Los Tres Reyes: the enduring sound of the Mexican romantic trio | Bleader

Los Tres Reyes: the enduring sound of the Mexican romantic trio



When I first took a look at the cover of Romancing the Past (Smithsonian Folkways), the beautiful new album from veteran Mexican trio Los Tres Reyes, the tux-clad, guitar-wielding musicians called to mind the strolling troubadours I've attempted to avoid in local Mexican restaurants. But once I dug into the album (elsewhere in the package, they're pictured in less formal attire), the splendid, pitch-perfect performances made it clear these guys are no duffers.

Los Tres Reyes began in 1958 in Mexico City, when fraternal twins Gilberto and Raúl Puente (born in Nuevo Laredo) recruited the great singer Hernando Avilés. Fourteen years earlier Avilés, a native of Puerto Rico, had formed Trío Los Panchos, the group that still defines the Mexican bolero trio—with three-part vocal harmonies and a dazzling mix of acoustic guitar and requinto (a higher-pitched lute, created by cofounder Alfredo "El Güero" Gil, that's tuned a perfect fourth above the guitar). His involvement allowed the Puente brothers to first master and later update that sound. Over the years Los Tres Reyes extended their repertoire beyond the bolero—a romantic song form that landed in the state of Yucatan from nearby Cuba at the turn of the century—to include homegrown rancheros and pasillos and folk styles from Peru, Venezuela, and Cuba. The original version of the trio lasted until 1966, and they re-formed in 1991 after being enlisted to sing on Linda Ronstadt's Canciones de Mi Padres. Their current lead singer, Bebo Cárdenas, is Cuban.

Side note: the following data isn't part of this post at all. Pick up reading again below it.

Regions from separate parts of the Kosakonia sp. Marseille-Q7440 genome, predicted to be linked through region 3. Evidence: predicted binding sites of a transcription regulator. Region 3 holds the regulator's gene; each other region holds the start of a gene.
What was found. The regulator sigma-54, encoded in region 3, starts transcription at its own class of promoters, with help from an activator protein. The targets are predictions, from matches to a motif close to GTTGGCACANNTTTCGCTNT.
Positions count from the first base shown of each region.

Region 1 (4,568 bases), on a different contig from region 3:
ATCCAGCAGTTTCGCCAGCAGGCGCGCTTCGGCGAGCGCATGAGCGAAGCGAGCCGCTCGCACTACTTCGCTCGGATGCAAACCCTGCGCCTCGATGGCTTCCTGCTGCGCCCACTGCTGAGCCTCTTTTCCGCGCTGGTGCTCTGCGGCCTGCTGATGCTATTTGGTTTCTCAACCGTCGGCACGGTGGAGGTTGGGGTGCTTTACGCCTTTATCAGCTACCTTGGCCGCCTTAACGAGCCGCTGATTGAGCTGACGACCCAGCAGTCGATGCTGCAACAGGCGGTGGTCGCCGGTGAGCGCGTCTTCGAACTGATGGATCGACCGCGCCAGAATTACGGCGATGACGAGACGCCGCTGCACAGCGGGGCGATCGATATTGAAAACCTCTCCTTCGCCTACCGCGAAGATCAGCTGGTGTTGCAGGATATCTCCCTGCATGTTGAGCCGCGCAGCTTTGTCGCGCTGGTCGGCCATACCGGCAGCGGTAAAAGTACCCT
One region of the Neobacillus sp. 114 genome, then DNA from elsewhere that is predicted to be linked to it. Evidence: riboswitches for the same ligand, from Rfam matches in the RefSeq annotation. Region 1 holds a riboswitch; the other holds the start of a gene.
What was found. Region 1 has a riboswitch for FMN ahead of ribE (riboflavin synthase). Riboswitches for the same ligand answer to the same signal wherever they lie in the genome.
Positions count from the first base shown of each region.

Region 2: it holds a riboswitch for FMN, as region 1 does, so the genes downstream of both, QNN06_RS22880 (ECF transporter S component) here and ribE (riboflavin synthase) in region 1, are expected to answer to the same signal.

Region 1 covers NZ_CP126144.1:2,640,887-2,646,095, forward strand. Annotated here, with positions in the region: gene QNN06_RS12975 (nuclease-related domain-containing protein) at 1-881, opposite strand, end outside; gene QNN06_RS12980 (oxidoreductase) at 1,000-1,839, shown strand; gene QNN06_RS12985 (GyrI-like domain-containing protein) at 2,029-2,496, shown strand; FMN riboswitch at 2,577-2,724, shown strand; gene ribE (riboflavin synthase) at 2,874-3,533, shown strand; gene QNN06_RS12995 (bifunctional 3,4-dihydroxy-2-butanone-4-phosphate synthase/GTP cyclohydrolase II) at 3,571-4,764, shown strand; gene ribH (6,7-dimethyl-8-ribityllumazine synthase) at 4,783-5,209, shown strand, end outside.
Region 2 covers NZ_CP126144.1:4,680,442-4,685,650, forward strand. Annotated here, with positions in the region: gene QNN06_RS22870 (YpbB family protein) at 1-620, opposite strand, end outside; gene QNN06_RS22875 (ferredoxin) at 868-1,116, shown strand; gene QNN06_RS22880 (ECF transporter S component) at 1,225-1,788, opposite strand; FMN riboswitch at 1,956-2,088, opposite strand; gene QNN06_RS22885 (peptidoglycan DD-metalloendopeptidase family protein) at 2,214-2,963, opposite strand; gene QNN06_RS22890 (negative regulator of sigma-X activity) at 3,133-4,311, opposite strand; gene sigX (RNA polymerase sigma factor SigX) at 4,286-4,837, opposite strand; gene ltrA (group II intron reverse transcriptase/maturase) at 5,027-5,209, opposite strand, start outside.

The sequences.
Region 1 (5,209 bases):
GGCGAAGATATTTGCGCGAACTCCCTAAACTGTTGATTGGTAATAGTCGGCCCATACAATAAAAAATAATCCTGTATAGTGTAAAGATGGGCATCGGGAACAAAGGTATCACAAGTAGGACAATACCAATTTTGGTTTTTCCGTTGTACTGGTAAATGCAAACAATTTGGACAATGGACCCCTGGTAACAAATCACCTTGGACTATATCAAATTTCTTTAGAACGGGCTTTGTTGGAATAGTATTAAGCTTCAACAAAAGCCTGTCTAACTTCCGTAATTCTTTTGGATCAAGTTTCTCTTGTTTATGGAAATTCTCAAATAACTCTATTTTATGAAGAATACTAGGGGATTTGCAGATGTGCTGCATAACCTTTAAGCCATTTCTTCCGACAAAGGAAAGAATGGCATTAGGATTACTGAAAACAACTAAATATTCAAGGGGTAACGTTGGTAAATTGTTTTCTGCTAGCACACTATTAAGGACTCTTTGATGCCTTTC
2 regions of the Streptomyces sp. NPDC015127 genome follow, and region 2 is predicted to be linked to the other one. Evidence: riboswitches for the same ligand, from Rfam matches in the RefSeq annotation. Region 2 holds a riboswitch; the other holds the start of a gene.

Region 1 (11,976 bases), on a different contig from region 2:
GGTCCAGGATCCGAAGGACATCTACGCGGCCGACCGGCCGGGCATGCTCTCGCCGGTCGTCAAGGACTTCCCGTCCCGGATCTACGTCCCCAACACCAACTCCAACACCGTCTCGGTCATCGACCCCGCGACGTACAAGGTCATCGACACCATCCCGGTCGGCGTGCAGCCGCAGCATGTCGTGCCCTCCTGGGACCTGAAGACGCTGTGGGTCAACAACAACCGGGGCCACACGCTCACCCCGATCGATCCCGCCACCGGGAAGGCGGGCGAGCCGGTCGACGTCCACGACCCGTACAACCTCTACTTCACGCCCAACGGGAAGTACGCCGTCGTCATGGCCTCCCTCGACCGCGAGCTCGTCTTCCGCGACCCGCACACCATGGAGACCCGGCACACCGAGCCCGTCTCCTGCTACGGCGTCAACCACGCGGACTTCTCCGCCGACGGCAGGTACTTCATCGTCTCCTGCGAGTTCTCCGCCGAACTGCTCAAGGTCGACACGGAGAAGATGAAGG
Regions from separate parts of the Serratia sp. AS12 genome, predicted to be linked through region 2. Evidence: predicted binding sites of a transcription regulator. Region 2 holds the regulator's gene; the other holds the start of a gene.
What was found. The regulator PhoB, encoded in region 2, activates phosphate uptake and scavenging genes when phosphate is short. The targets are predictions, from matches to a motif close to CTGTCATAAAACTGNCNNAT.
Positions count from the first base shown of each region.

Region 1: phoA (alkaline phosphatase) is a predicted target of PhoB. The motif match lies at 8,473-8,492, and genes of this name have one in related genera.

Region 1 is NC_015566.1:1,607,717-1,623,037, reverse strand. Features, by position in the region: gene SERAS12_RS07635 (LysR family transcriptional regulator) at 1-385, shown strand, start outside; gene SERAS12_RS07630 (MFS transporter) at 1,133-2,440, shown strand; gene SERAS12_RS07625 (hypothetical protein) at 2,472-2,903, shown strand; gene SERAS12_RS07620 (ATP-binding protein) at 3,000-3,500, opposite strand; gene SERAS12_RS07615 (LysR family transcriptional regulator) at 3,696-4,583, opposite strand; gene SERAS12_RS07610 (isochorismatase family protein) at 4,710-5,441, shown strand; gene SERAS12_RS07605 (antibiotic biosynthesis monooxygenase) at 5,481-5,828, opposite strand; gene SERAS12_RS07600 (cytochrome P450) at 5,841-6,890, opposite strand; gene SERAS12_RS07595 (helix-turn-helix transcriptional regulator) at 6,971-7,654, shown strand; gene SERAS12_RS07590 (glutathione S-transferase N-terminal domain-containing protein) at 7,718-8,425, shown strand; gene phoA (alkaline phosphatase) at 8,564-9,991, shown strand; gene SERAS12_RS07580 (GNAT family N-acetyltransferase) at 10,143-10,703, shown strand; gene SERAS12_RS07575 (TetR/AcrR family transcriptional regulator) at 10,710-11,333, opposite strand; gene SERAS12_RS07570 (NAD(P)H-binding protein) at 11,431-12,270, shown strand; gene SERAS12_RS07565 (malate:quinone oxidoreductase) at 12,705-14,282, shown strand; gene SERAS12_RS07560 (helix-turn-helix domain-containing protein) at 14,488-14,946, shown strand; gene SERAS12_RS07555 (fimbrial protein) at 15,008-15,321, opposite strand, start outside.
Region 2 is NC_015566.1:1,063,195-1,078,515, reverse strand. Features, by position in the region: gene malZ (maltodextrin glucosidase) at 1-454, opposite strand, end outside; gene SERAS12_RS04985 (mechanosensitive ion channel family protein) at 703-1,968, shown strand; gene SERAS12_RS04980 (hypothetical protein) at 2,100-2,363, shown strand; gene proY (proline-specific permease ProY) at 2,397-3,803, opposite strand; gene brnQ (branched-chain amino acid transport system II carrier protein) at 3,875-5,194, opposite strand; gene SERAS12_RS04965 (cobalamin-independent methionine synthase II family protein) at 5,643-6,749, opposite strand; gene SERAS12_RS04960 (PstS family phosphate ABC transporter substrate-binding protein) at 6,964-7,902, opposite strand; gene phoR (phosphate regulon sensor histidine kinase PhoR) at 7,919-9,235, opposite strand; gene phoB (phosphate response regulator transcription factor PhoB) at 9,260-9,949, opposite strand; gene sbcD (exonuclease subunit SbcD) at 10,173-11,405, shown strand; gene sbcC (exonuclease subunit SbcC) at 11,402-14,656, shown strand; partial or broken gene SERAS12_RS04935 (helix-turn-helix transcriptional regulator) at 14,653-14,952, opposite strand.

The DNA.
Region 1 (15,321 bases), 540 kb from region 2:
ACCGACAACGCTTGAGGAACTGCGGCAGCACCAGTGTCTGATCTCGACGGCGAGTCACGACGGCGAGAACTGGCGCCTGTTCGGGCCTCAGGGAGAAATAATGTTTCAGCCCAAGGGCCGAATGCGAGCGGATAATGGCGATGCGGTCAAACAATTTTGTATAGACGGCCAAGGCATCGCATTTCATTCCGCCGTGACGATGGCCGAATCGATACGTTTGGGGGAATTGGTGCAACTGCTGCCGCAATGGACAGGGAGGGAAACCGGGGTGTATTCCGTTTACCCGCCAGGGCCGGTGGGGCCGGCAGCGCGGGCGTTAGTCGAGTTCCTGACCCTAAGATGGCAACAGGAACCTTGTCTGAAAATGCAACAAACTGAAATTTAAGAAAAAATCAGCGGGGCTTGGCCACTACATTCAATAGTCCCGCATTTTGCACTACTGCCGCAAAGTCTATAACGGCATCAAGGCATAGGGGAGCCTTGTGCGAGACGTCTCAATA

Romancing the Past is undeniably nostalgic, but the exquisite vocal harmonies and rich lattice of contrapuntal guitar are hard to resist even if you've never spent much time with the music to which it's paying homage. The sweetness of the voices reminds me a bit of the great Cuban vocal group Los Zafiros, and the state-of-the-art studio production makes the precision of the singing much easier to hear than on most of the old Trío Los Panchos recordings. Below you can check out Los Tres Reyes' version of "El Lunar de María," an old Cuban guaracha. The album comes out March 27.

Los Tres Reyes, "El Lunar de María"

Today's playlist:

Various artists, The Real Bahamas in Music and Song (Nonesuch Explorer Series)
Joel Frahm Quartet, Live at Smalls (Smalls Live)
Delirium, Green Side Up (ILK)
Stanley Turrentine, That's Where It's At (Blue Note)
Iro Haarla Quintet, Vespers (ECM)